Poachers push India’s freshwater turtles to the brink of extinction
With an expanding market in China and South Asia for turtle meat and body parts, poachers are killing off a large number of freshwater turtles in the river Ganges, endangering many species
The population of freshwater turtles in the river Ganges and its tributaries in India has been critically endangered by poachers.
People have been illegally catching turtles in the Gangetic basin for years. Shailendra Singh, country director of the Turtle Survival Alliance India, says 11 species in the Ganges and its tributaries are most endangered because of the international demand for them, especially in China and other South Asian countries for meat and body parts.
The Ganges has a rich biodiversity along its more than 2,500km-long course. It and its tributaries are home to 15 of the country’s 28 species of freshwater turtles.
Last year, law enforcement officials seized close to 15,000 freshwater turtles from smugglers in Uttar Pradesh alone. They also confiscated tonnes of dried calipees (the fleshy gelatinous part found immediately over the lower shell of a turtle), which thousands of turtles are believed to have been slaughtered for.
Conservationists think the actual number of smuggled turtles in the state is much higher. Despite a concerted effort by the Special Task Force of Uttar Pradesh Police and Wildlife Crime Control Bureau (WCCB) to check poaching of the species, a well-oiled network of buyers, couriers and fishermen has used novel methods to evade law enforcement agencies.
Smuggler reveals buyers
On March 30 this year, the Special Task Force managed an important catch when a certain Salim Sheikh, a resident of Malda in the state of West Bengal, was nabbed by police while trying to board a train, the Brahmaputra Express, at Kanpur Central railway station in Uttar Pradesh.
“He was carrying two suitcases and was in a rush to leave for Malda. When we made him open the suitcases, dried turtle calipee weighing around 27 kg was found neatly packed inside,” the Task Force’s Additional Superintendent of Police Aravind Chaturvedi said.
Salim Sheikh told police he had bought the animal parts from a local supplier for 5,000 rupees per kilogram. He also revealed the names of people who had supplied the turtle meat to him, plus the buyers in West Bengal he was going to sell it to.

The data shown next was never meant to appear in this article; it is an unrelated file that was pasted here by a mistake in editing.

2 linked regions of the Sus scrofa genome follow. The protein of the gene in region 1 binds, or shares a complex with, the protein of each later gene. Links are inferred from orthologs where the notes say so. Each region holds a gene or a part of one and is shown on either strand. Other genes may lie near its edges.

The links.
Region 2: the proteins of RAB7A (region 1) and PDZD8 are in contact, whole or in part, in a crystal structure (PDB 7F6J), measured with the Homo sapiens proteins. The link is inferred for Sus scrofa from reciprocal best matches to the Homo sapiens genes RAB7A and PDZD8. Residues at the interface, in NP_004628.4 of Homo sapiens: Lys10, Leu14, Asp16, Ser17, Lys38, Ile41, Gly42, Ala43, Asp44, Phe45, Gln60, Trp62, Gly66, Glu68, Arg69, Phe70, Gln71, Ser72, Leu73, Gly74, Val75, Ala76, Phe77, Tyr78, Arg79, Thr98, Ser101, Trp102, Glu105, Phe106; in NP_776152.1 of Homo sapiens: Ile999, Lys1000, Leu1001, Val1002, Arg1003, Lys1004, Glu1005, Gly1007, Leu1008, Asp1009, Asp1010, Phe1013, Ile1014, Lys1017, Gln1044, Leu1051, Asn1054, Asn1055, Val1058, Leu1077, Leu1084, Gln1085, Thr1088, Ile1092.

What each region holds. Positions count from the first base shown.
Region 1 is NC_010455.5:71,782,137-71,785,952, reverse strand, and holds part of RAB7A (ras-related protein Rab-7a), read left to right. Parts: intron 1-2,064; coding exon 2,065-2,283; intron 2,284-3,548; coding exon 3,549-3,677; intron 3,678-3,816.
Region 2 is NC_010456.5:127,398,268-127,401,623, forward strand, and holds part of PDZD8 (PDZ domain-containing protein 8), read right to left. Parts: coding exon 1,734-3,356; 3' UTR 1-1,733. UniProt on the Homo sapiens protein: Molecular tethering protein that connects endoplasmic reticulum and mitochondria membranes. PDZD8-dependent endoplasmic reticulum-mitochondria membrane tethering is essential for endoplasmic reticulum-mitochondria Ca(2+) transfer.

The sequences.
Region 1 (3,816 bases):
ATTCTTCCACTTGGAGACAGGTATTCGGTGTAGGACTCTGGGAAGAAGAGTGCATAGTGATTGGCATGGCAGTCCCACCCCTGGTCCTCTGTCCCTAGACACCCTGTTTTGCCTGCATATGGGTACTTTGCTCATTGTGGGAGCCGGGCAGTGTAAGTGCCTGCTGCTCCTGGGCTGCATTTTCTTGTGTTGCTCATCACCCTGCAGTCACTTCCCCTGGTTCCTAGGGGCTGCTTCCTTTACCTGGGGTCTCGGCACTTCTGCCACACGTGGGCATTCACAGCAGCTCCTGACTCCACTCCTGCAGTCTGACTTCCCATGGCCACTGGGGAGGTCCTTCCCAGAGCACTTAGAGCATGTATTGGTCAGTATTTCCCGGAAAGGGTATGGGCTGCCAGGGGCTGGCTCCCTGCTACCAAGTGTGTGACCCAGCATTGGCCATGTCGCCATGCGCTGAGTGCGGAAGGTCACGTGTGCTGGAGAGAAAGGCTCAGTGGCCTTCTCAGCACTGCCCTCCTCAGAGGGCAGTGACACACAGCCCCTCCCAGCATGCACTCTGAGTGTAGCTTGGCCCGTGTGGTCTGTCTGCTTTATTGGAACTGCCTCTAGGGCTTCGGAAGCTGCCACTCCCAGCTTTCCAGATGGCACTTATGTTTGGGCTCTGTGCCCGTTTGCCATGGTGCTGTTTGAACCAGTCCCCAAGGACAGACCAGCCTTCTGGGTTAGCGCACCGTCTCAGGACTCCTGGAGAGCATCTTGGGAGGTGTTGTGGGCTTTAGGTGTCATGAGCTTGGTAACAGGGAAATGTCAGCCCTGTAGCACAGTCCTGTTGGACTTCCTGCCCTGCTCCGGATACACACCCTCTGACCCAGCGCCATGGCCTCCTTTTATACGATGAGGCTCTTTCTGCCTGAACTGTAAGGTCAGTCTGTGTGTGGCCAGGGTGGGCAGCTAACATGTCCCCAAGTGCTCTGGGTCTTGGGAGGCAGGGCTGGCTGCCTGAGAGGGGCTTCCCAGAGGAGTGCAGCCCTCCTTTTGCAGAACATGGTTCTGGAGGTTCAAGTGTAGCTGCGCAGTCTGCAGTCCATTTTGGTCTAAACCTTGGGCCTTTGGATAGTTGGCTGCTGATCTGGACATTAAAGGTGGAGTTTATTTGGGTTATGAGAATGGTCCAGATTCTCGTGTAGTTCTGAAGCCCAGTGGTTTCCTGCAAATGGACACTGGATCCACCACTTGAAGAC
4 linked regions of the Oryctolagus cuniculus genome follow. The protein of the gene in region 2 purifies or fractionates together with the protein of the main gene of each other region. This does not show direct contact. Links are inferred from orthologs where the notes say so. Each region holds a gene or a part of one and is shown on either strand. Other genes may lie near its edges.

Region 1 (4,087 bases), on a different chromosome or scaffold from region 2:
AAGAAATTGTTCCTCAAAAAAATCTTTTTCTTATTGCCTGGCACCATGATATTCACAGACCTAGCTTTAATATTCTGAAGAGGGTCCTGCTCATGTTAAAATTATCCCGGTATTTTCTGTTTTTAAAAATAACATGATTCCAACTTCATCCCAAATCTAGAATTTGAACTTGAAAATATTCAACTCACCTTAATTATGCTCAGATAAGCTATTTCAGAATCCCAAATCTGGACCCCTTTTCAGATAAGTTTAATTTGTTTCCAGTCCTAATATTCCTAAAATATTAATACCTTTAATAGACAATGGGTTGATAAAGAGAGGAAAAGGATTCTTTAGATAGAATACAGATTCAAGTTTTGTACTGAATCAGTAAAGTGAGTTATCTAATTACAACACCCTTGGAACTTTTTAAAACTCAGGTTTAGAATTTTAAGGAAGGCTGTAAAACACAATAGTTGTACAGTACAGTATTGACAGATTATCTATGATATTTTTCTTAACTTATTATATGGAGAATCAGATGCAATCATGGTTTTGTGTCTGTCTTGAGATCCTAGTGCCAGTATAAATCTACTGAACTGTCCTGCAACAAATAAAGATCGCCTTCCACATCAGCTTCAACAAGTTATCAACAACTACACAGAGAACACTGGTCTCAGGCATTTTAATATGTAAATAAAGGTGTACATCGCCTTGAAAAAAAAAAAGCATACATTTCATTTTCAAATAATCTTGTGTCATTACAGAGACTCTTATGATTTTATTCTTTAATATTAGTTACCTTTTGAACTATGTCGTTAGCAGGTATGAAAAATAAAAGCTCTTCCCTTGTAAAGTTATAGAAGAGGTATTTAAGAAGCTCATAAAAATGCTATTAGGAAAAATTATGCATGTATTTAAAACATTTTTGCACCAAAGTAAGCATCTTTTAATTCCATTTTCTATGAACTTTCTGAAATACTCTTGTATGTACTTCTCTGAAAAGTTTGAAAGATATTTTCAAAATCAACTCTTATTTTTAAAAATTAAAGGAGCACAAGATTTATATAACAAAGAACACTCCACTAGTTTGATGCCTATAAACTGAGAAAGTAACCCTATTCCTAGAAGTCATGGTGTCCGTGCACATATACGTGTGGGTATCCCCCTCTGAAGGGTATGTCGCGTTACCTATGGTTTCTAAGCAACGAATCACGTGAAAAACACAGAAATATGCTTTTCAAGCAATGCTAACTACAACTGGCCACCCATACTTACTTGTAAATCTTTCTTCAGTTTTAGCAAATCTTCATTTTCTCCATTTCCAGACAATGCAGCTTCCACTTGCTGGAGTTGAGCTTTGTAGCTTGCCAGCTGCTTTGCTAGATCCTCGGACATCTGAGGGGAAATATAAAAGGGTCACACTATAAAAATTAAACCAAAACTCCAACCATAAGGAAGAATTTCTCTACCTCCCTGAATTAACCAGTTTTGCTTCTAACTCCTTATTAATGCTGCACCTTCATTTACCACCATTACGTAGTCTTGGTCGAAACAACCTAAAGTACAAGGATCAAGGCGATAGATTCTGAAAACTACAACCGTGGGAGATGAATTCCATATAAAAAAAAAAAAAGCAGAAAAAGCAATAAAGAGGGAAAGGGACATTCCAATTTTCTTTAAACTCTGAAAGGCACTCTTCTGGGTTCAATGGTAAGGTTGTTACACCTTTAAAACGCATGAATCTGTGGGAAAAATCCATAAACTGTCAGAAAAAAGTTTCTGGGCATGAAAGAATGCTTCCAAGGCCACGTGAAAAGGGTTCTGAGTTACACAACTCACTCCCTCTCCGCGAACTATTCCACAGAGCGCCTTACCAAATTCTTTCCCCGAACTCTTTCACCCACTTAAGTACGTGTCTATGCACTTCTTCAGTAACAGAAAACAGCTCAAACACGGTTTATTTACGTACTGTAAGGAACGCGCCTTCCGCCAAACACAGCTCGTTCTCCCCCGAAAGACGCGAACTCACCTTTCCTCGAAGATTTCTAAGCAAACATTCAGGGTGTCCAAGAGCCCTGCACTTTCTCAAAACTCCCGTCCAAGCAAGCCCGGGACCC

Based on Sheikh’s tip-off, local police staged raids in Ghatampur and Etawa in central Uttar Pradesh on April 1 and arrested two people separately with 28kg and 103kg of turtle calipees respectively, busting a network whose reach extends to other countries.
Rising demand for meat, parts, shells
Shailendra Singh from the Turtle Survival Alliance noted that with rising disposable incomes in China and South Asian countries, the demand for freshwater turtle meat and body parts like calipee and shells, which are used in making aphrodisiac, has soared, and was fueling a burgeoning illegal turtle trade in India’s Gangetic plains.
“In China, people have this belief that if an animal is caught from the wild then its products will be more effective. Therefore, despite having farm-bred animals in the country, the Chinese prefer products like aphrodisiac medicines which are derived from wild animals,” Singh explained.
Aravind Chaturvedi, the Task Force official, said that during his investigation into turtle smuggling, he found that Burra Bazaar flower market in Kolkata was a hub for illegally traded freshwater turtles in India, especially those trafficked to Bangladesh.
“Flower sellers from Kolkata’s Burra Bazaar come in night trains with bundles of marigold flowers to the cities of central Uttar Pradesh like Bahraich, Gonda, Balrampur, Sultanpur, Faizabad, Amethi and Ambedkarnagar. They sell their flowers in the morning in wholesale markets and temples but on their return to Kolkata they will bring three or four bags full of turtles back with them,” Chaturvedi says.
While smugglers and traders are the middlemen in this international smuggling ring, at the core are humble fishermen living in the interior close to rivers and other water bodies. They catch the turtles and sell them to the couriers or middlemen in return for a few hundred rupees.
‘Worth more than fish’
“There are nomadic tribals and some temporary settlements of fishermen who come from Bihar, Bangladesh and live near riverbanks who are involved in catching turtles, as the animal fetches them a higher price in the market than fish,” says Singh.
Besides the Ganges, these reptiles are found in other rivers in Uttar Pradesh too. In the Chambal River, for instance, a highly endangered species of hard-shelled turtles called the Red-Crowned Roof Turtle (Batagur kachuga) is found. But they are on the brink of extinction due to poaching.
“Only 1,000 such turtles are left in the world now, with most of them in the Chambal River in the area of Agra, Gwalior and Etawa and some in Yamuna River,” Chaturvedi says.
The highly expensive turtles are much in demand in European, Middle Eastern and Southeast Asian countries for their flesh.
Special Task Force police say the Red-Crowned Roofed Turtle is often taken abroad at Chennai airport, with the animals smuggled through check-in points without being detected.
“The animal is packed in luggage in such a way that it crosses the X-ray machine of the airport undetected,” says Chaturvedi.
Rampant poaching of turtles has pushed the species, whose lineage goes back as far as 260 million years, to the brink of extinction. Experts say as many as one-third of the world’s 300 species of tortoise and freshwater turtle may be extinct in the next 20 years if the present rate of illegal trade goes unchecked.